Francis J Castellino
University of Düsseldorf
1996-present: Director, WM Keck Center for Transgene Research, University of Notre Dame. 1983-present: Kleiderer/Pezold Professor of Biochemistry, University of Notre Dame. 1979-2002: Dean, College of Science, University of Notre Dame. 1977-1983: Professor, University of Notre Dame. 1974-1977: Associate Professor, University of Notre Dame. 1970-1974: Assistant Professor, University of Notre Dame. 1968-1970: NIH Postdoctoral Fellow, Duke University. 1968: Ph.D. in Biochemistry, University of Iowa. 1964: B.S. University of Scranton. 2006-present: Adjunct Professor of Biochemistry & Molecular Biology, Indiana University School of Medicine.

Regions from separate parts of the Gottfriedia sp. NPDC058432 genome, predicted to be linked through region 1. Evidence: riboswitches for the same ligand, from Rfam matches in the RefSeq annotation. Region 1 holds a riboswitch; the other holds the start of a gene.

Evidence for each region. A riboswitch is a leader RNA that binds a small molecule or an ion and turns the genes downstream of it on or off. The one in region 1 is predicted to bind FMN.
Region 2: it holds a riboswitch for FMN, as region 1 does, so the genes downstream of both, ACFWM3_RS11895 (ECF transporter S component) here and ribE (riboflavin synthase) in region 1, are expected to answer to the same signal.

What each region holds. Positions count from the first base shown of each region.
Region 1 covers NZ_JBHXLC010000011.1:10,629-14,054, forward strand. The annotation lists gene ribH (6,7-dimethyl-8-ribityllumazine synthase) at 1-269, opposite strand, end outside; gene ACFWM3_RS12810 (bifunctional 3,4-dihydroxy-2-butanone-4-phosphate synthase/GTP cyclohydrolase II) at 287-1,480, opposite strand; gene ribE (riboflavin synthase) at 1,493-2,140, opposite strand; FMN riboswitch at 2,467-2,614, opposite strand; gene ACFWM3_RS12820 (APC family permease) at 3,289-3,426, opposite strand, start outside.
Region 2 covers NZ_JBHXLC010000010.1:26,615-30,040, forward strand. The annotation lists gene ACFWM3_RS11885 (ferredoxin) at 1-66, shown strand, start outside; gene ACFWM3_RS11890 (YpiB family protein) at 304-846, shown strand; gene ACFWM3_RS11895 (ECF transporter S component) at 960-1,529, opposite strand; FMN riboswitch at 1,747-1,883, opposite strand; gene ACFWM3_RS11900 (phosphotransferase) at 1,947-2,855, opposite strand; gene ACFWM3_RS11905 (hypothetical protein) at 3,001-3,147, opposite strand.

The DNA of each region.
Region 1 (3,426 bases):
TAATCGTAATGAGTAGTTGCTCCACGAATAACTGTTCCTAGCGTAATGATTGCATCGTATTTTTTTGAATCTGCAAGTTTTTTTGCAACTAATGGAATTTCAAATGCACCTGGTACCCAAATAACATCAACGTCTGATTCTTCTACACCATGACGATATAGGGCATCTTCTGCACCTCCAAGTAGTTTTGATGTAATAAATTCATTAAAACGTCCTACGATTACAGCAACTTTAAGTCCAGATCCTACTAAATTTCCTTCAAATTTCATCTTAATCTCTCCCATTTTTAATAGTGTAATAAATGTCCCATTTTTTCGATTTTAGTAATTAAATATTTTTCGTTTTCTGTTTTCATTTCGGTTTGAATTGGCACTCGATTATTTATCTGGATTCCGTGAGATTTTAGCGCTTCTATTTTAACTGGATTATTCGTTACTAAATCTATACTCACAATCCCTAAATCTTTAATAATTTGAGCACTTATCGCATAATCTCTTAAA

The interests of Professor Castellino\'s laboratory involve the structure, function and activation of proteins that participate in blood coagulation and blood clot dissolution. The in vivo mechanisms of the roles of these proteins in these processes are being addressed through in vivo targeted gene-replacement approaches and corresponding in vitro structure-function studies on these genes and proteins are being studied by the most modern biophysical techniques, e.g., X-ray crystallography, NMR, etc. Most of these proteins exist in an inactive state in plasma and thus must be activated to enzymes to exhibit their functional properties. The molecular events involved in the activation and analysis of the concomitant structural changes that occur in the protein are investigated by modern biochemical techniques. Major tools of the laboratory involve cloning, mutagenesis and expression of variant recombinant proteins and individual protein domains, immunochemical studies of the proteins, as well as physical and chemical analysis of their solution structures. The properties of the proteins are then related to their functions. Another project receiving attention involves the structure-function relationships of small gamma-carboxyglutamic acid (Gla)-containing peptides from marine cone snails that target the brain NMDA receptor. These peptides inhibit the flow of calcium into neuronal cells, this latter event being responsible for the neuropathology associated with stroke, epilepsy, Alzheimer\'s Disease, ALS, etc. The biochemical, pharmacological and neurobiological mechanisms of the actions of these peptides are under study. Peptide synthesis, receptor binding, molecular biological and electrophysiological tools are currently employed in this work. To determine the biological functions of genes encoding coagulation and clot-dissolving proteins in hemostasis, cancer, inflammation, wound healing, embryonic implantation and development, metastases, and athersclerosis, gene deletion and other gene targeting experiments are being performed in mice, in conjunction with phenotyping of these animals. Such studies are expected to provide important information on the development and progression of these disease states.